Apex court admits one more petition against quota law
May 2, 2007 - 8:59:12 PM
New Delhi, May 2 - The Supreme Court Monday admitted one more petition challenging the constitutional validity of the central law seeking to provide 27 percent reservation for Other Backward Classes - students in centrally-funded higher education institutions.
Admitting the petition filed by a group of Jawaharlal Nehru University professors under the banner of Citizens for Equality, a bench headed by Justice B.N. Agrawal posted it for hearing May 8 along with a bunch of similar petitions.
A Supreme Court bench, acting on a bunch of petitions challenging the reservation law had stayed the operation of the act on March 29. Subsequently hearing in the matter has been slated for May 8.
The new petition objecting to the central law for quota in educational institutions for students belonging to the OBCs was filed by Prof R.K. Bhatnagar, Prof. Sudha Bhattacharya, Dr. Varsha Sharma, Prof Arun Attri, all of JNU.
In their petition, the JNU professors argued that the present reservation policy 'suffers from serious constitutional and legal infirmities and needs to be replaced by a rational policy of affirmative action for uplifting the weaker section of the people.'
They said 'in the present policy there is no attempt to remove the educational disparities among the backward classes including schedules castes and tribes. It allows only the more advanced and educated sections among them to avail the benefit of reservations leaving the hindmost uncared for.'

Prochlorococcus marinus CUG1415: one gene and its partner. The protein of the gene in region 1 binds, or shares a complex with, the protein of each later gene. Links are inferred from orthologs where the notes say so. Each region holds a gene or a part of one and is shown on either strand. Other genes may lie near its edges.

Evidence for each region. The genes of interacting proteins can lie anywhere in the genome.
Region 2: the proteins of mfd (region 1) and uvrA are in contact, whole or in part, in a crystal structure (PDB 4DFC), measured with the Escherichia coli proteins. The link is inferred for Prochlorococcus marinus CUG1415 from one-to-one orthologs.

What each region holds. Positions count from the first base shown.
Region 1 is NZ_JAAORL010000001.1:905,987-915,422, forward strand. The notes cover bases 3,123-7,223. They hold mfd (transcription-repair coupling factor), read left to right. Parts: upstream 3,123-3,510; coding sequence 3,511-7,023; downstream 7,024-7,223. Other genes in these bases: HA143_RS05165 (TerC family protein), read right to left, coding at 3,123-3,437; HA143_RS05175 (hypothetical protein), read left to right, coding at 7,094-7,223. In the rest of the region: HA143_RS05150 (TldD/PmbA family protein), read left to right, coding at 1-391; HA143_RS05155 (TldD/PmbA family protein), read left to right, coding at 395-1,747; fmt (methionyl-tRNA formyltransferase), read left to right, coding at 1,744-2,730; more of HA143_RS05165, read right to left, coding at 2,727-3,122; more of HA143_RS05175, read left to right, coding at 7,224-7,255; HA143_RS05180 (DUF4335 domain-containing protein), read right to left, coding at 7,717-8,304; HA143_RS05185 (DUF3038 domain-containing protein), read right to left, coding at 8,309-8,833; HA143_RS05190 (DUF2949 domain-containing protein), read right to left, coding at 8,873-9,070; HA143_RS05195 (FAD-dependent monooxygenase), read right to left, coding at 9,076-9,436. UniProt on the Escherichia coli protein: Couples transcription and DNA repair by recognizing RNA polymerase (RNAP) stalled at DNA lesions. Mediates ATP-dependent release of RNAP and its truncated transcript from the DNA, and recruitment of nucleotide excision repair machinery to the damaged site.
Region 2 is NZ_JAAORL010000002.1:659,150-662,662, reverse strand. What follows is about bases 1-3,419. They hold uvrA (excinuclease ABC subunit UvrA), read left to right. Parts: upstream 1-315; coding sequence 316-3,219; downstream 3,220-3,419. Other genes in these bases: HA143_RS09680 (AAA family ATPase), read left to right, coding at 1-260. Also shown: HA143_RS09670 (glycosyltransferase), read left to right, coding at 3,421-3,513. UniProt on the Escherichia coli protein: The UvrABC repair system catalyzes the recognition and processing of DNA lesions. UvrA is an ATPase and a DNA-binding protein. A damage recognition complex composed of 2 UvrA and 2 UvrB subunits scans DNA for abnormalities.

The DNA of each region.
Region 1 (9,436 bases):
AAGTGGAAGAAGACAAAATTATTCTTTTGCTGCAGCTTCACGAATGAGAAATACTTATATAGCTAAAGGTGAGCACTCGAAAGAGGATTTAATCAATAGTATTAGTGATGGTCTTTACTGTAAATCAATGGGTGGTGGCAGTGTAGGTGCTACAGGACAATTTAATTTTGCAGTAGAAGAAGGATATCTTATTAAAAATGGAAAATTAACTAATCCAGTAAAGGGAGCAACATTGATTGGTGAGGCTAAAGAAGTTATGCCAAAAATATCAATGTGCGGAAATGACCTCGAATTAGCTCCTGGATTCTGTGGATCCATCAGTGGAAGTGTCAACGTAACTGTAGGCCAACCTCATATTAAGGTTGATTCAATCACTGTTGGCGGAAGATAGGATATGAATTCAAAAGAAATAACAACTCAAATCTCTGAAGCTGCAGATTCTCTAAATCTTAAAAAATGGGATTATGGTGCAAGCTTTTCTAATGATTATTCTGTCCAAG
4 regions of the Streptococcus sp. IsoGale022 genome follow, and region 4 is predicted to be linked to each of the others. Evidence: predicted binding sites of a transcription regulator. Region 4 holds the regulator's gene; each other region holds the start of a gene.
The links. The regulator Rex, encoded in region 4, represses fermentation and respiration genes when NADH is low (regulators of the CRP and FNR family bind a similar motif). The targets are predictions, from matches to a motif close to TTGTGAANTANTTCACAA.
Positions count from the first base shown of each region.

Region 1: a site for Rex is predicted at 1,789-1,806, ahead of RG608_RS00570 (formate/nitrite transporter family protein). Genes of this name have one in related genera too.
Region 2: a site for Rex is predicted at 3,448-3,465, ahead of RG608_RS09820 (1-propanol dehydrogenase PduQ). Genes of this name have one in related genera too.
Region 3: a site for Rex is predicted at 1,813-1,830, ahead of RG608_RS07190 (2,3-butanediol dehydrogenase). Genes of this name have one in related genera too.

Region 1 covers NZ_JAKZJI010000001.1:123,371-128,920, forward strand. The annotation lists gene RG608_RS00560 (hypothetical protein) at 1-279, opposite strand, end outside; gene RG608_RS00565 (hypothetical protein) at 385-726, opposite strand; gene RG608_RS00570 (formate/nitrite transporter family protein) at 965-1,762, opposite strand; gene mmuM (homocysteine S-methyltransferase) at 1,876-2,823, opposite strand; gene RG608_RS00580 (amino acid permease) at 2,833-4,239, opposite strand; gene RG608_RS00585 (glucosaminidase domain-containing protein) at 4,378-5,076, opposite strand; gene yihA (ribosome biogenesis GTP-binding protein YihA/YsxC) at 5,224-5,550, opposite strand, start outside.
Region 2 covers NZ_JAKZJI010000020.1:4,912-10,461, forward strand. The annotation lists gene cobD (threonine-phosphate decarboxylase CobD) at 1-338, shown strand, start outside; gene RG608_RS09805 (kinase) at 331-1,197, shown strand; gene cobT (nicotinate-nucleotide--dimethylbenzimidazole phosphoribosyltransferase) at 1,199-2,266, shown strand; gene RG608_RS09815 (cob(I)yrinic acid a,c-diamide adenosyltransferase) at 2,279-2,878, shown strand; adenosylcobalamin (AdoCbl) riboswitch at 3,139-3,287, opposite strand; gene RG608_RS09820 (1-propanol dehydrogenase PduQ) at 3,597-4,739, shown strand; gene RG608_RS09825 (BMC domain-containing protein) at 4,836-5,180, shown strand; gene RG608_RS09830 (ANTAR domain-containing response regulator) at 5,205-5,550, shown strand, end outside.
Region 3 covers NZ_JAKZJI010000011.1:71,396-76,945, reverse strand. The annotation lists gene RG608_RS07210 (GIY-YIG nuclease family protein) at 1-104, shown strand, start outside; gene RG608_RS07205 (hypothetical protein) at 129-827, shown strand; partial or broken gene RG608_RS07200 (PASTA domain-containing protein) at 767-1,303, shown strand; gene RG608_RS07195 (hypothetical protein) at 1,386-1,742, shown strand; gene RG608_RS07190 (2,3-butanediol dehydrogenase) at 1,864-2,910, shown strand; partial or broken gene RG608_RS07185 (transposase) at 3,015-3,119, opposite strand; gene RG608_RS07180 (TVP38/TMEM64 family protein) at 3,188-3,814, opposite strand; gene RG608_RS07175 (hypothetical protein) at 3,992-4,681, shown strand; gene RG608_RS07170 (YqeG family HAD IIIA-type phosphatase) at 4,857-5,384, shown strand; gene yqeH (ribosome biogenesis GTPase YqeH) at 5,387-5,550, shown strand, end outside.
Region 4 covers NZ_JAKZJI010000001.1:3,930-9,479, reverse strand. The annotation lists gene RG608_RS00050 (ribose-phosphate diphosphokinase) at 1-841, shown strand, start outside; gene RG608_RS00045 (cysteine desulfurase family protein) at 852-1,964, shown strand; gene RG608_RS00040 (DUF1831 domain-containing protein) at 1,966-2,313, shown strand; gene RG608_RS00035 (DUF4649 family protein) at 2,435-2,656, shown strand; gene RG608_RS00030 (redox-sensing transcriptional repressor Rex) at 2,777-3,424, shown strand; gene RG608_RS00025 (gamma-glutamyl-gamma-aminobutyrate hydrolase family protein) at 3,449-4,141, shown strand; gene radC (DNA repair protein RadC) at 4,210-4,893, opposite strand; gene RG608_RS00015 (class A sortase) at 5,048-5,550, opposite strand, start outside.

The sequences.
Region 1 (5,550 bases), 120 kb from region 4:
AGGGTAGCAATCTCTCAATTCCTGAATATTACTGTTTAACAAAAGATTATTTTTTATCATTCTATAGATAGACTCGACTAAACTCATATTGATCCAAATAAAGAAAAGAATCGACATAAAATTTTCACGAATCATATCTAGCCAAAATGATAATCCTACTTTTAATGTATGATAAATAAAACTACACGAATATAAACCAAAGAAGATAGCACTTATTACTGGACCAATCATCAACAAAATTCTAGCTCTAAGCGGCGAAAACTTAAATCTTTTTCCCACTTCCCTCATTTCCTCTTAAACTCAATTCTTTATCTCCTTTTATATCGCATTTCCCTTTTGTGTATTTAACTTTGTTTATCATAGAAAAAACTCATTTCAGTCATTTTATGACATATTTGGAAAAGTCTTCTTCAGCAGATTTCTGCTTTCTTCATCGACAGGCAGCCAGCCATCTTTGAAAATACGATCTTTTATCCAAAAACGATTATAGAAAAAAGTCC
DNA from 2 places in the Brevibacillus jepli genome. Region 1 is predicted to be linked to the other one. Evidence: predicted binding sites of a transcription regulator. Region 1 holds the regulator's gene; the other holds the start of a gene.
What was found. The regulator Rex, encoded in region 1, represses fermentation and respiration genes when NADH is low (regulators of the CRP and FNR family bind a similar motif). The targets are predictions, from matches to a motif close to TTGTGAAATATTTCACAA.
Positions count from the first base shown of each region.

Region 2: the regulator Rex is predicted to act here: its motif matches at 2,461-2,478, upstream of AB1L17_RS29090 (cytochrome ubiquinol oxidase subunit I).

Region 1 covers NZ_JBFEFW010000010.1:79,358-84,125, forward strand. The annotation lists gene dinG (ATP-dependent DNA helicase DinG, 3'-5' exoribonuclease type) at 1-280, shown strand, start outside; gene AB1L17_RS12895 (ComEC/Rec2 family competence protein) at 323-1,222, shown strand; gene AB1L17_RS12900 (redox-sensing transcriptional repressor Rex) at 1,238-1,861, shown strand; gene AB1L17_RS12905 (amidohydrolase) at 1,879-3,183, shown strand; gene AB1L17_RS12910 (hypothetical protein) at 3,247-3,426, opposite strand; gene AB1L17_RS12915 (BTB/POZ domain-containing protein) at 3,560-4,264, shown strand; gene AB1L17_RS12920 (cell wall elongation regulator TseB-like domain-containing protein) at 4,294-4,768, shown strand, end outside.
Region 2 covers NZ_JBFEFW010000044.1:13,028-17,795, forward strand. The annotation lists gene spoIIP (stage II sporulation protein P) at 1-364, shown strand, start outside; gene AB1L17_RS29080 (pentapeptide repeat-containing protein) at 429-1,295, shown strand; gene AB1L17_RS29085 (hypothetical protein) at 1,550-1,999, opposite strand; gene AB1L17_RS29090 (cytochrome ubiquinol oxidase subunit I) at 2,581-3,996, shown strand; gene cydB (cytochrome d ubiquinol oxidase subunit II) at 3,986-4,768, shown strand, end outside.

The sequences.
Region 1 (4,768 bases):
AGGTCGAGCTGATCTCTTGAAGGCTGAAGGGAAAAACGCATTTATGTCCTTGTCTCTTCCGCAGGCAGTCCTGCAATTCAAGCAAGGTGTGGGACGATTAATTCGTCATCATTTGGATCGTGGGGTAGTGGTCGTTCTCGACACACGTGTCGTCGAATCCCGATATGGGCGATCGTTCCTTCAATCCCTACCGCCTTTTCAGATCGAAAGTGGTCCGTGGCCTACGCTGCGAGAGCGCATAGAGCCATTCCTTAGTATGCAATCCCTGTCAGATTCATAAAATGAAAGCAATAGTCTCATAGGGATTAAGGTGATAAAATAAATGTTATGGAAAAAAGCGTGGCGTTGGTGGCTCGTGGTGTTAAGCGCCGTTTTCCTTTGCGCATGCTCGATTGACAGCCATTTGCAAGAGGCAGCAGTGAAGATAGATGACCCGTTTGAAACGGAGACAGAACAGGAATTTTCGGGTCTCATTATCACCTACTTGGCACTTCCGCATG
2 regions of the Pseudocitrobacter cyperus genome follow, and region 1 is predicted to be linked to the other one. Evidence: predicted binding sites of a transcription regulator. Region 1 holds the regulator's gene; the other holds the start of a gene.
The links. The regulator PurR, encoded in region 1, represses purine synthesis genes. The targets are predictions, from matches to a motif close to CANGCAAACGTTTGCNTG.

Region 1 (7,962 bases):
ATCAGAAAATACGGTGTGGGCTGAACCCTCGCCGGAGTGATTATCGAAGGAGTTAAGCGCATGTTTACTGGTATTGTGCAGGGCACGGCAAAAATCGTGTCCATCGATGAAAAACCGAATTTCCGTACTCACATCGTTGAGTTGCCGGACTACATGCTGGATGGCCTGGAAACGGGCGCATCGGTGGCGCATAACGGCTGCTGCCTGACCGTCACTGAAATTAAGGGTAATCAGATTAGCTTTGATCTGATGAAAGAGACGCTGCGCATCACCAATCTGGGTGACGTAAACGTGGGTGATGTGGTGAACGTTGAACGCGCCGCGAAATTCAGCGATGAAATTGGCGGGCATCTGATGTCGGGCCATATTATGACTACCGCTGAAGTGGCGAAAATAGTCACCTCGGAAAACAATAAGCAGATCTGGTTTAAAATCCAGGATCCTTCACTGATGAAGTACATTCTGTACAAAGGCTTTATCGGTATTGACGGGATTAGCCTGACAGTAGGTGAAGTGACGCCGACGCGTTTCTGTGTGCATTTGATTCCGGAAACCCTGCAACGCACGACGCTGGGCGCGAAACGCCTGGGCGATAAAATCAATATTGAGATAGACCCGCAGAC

'There are no provisions for free and compulsory education of the backward classes at least till the ten plus two stage, which is necessary in order to be eligible to seek the benefit of reservation of jobs or seats in educational institutions,' they added.
The petitioner said 'the reservation policy being adopted by the central government and various states is arbitrary since it is based on political considerations without collecting and considering relevant data.'
'Continuation of the reservation policy even after 56 years of the commencement of the constitution and further enlarging the policy of reservation to new areas and institutions, is arbitrary inasmuch as it overlooks the need for affirmative action to uplift the weaker sections that ought to receive the first priority,' the petitioners added.
The petitioners pleaded for a direction for replacement of the non-uniform reservation policies of the union government and various states by a comprehensive and rational package of affirmative action plan with fixed deadlines to achieve its various goals.
The plan suggested by the petitioners said that it would first take care of the lower-most segment in each backward class and thereafter extend the facility to the upper layers.
The petitioners sought a direction to quash the suspended law as well as the 93rd Constitutional Amendment under which the quota law was enacted.
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